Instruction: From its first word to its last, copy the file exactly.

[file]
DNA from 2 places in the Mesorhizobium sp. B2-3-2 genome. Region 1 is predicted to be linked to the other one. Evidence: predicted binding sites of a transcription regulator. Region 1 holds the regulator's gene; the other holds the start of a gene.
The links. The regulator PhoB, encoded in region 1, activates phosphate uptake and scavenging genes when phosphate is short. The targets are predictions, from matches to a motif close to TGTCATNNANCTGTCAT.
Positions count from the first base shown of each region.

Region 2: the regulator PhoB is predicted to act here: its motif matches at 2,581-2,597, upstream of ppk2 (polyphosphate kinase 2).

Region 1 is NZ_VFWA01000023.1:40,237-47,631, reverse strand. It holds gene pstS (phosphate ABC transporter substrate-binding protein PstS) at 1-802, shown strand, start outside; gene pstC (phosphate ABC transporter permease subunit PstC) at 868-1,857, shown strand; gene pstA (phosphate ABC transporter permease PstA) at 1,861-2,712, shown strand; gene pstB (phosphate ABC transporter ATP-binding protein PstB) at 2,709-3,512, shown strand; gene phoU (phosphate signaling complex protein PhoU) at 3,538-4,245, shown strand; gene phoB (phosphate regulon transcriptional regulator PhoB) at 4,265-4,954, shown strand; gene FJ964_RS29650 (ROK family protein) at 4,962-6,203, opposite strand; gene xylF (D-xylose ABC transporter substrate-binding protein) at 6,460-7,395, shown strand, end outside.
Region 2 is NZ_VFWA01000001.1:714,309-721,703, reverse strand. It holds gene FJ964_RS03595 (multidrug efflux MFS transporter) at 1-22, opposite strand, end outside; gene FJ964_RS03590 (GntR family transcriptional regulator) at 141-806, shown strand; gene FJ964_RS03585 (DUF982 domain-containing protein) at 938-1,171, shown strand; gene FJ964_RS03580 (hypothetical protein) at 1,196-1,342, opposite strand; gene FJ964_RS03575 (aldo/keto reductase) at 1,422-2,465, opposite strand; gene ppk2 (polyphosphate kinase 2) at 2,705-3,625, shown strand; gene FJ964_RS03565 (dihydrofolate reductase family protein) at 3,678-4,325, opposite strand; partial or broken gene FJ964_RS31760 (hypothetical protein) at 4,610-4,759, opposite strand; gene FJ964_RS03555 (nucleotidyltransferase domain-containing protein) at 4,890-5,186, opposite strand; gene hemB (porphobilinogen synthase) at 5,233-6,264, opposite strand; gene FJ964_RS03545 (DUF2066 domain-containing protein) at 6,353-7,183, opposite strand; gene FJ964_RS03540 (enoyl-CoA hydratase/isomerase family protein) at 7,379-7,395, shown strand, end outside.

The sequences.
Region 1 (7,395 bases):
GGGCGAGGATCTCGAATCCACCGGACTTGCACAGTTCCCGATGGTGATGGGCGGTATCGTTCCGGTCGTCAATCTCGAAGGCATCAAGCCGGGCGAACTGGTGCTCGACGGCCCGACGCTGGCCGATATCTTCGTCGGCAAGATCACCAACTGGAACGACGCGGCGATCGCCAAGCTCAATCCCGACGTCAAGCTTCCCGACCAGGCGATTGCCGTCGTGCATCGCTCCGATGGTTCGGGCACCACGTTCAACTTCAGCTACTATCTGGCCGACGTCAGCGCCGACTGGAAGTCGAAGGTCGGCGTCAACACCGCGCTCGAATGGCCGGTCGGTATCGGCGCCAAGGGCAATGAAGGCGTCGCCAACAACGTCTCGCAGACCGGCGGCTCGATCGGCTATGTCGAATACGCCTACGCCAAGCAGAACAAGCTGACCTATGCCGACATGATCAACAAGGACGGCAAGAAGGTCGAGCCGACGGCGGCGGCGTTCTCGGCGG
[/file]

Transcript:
DNA from 2 places in the Mesorhizobium sp. B2-3-2 genome. Region 1 is predicted to be linked to the other one. Evidence: predicted binding sites of a transcription regulator. Region 1 holds the regulator's gene; the other holds the start of a gene.
The links. The regulator PhoB, encoded in region 1, activates phosphate uptake and scavenging genes when phosphate is short. The targets are predictions, from matches to a motif close to TGTCATNNANCTGTCAT.
Positions count from the first base shown of each region.

Region 2: the regulator PhoB is predicted to act here: its motif matches at 2,581-2,597, upstream of ppk2 (polyphosphate kinase 2).

Region 1 is NZ_VFWA01000023.1:40,237-47,631, reverse strand. It holds gene pstS (phosphate ABC transporter substrate-binding protein PstS) at 1-802, shown strand, start outside; gene pstC (phosphate ABC transporter permease subunit PstC) at 868-1,857, shown strand; gene pstA (phosphate ABC transporter permease PstA) at 1,861-2,712, shown strand; gene pstB (phosphate ABC transporter ATP-binding protein PstB) at 2,709-3,512, shown strand; gene phoU (phosphate signaling complex protein PhoU) at 3,538-4,245, shown strand; gene phoB (phosphate regulon transcriptional regulator PhoB) at 4,265-4,954, shown strand; gene FJ964_RS29650 (ROK family protein) at 4,962-6,203, opposite strand; gene xylF (D-xylose ABC transporter substrate-binding protein) at 6,460-7,395, shown strand, end outside.
Region 2 is NZ_VFWA01000001.1:714,309-721,703, reverse strand. It holds gene FJ964_RS03595 (multidrug efflux MFS transporter) at 1-22, opposite strand, end outside; gene FJ964_RS03590 (GntR family transcriptional regulator) at 141-806, shown strand; gene FJ964_RS03585 (DUF982 domain-containing protein) at 938-1,171, shown strand; gene FJ964_RS03580 (hypothetical protein) at 1,196-1,342, opposite strand; gene FJ964_RS03575 (aldo/keto reductase) at 1,422-2,465, opposite strand; gene ppk2 (polyphosphate kinase 2) at 2,705-3,625, shown strand; gene FJ964_RS03565 (dihydrofolate reductase family protein) at 3,678-4,325, opposite strand; partial or broken gene FJ964_RS31760 (hypothetical protein) at 4,610-4,759, opposite strand; gene FJ964_RS03555 (nucleotidyltransferase domain-containing protein) at 4,890-5,186, opposite strand; gene hemB (porphobilinogen synthase) at 5,233-6,264, opposite strand; gene FJ964_RS03545 (DUF2066 domain-containing protein) at 6,353-7,183, opposite strand; gene FJ964_RS03540 (enoyl-CoA hydratase/isomerase family protein) at 7,379-7,395, shown strand, end outside.

The sequences.
Region 1 (7,395 bases):
GGGCGAGGATCTCGAATCCACCGGACTTGCACAGTTCCCGATGGTGATGGGCGGTATCGTTCCGGTCGTCAATCTCGAAGGCATCAAGCCGGGCGAACTGGTGCTCGACGGCCCGACGCTGGCCGATATCTTCGTCGGCAAGATCACCAACTGGAACGACGCGGCGATCGCCAAGCTCAATCCCGACGTCAAGCTTCCCGACCAGGCGATTGCCGTCGTGCATCGCTCCGATGGTTCGGGCACCACGTTCAACTTCAGCTACTATCTGGCCGACGTCAGCGCCGACTGGAAGTCGAAGGTCGGCGTCAACACCGCGCTCGAATGGCCGGTCGGTATCGGCGCCAAGGGCAATGAAGGCGTCGCCAACAACGTCTCGCAGACCGGCGGCTCGATCGGCTATGTCGAATACGCCTACGCCAAGCAGAACAAGCTGACCTATGCCGACATGATCAACAAGGACGGCAAGAAGGTCGAGCCGACGGCGGCGGCGTTCTCGGCGG